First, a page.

Fifty mothers and fathers. Fifty men and women with net worths in the tens of millions. Fifty American citizens subject to the laws of the United States arrested in the recent college admissions scandal regarding college admissions bribery and standardized test cheating, unable to buy their way out.
The long history of parents using gifts and famous family names to give their children a competitive edge in the college admissions process is a glaring example of how the rich stack the deck in their favor. “Children from the top one percent are 77 times more likely to attend an elite private college compared with children in the bottom 20 percent,” according to Stanford University, Brown University and University of California—Berkeley researchers. If the wealthy and privileged are willing to bend the rules to their breaking point, it is no surprise they will use outright illegal methods to attain their goal.
The only difference this time is they were caught.
While some elite colleges do not take the “legacy” status of an applicant, showing he or she is the child of an alumni, into consideration during the selection process, an article in the LA Times, said the Ivy League and a number of top private universities give legacies “special treatment.” Legacy admissions, the article reported, can make up between 10 and 25 percent of the student body, giving priority treatment to some families while relegating others to the bottom of the waiting list.
Operation Varsity Blues merely scratches the surface of the corruption and immorality plaguing elite colleges. While need blind admission, omitting students’ financial need from their applications during the selection process, is a step in the right direction, elite colleges must rethink their admissions criteria.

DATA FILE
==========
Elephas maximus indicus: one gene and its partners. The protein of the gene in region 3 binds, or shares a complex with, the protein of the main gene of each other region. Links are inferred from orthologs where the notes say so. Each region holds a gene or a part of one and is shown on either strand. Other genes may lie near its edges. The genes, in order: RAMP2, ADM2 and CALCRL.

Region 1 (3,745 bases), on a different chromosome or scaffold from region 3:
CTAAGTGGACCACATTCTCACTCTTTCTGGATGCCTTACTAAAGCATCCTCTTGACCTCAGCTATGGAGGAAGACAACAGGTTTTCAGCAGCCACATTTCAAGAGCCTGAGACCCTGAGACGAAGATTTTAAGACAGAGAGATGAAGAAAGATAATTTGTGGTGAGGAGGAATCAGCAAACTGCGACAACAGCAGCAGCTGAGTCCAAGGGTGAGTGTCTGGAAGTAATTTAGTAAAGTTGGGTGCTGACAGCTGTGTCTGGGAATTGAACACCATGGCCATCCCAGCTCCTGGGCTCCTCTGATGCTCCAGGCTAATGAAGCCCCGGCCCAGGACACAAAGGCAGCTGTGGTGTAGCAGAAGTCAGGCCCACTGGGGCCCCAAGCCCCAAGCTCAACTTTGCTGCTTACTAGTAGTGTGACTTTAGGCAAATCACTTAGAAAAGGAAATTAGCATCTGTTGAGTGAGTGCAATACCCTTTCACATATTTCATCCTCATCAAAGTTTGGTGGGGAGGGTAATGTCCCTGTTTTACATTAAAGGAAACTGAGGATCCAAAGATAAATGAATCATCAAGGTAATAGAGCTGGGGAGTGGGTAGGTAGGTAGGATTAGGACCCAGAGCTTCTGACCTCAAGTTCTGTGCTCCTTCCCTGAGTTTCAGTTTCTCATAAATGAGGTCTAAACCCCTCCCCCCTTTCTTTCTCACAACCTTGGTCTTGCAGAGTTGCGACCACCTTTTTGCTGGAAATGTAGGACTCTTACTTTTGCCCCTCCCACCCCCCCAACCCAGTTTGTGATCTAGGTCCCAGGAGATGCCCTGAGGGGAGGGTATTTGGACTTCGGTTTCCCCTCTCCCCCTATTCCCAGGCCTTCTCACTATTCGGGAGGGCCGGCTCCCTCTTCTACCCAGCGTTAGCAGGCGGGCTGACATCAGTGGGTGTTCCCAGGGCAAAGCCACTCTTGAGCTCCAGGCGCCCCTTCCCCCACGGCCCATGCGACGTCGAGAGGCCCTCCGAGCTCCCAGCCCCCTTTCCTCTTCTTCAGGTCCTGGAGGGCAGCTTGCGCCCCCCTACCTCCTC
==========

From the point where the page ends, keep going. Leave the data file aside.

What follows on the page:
In 1998 Charles Kushner, a New Jersey real estate developer and father of the Senior Advisor to the President of the United States, Jared Kushner, pledged $2.5 million to Harvard University. One year later, the school admitted his son.
More recently, music industry icons and entrepreneurs Andre Young, known professionally as Dr. Dre, and Jimmy Iovine donated $70 million in 2013 to the University of Southern California (USC) to establish the USC Jimmy Iovine and Andre Young Academy for Arts, Technology and the Business of Innovation. After his daughter was accepted into USC this year, Dr. Dre said on Instagram that she got in on her own, while at the same time referencing the illegal actions other parents took to secure a place for their children in schools of higher education.
While both Dr. Dre’s and Charles Kushner’s actions were technically legal, the morality of their intentions is highly questionable. Monetary donations and other gifts from parents to universities elevate a candidate’s desirability during the admission process, unleveling the playing field and giving certain applicants an unfair advantage in a theoretically meritocratic process.
The government’s investigation of suspicious admittance activity led to a lawsuit over Harvard University’s admissions practices. Included in the emails the school released was one list, called the “Dean’s Interest List,” the admissions office makes. An article from Insider, an online media company, said “Court filings show the list has a significantly inflated acceptance rate and is almost entirely made up of people related to top donors.”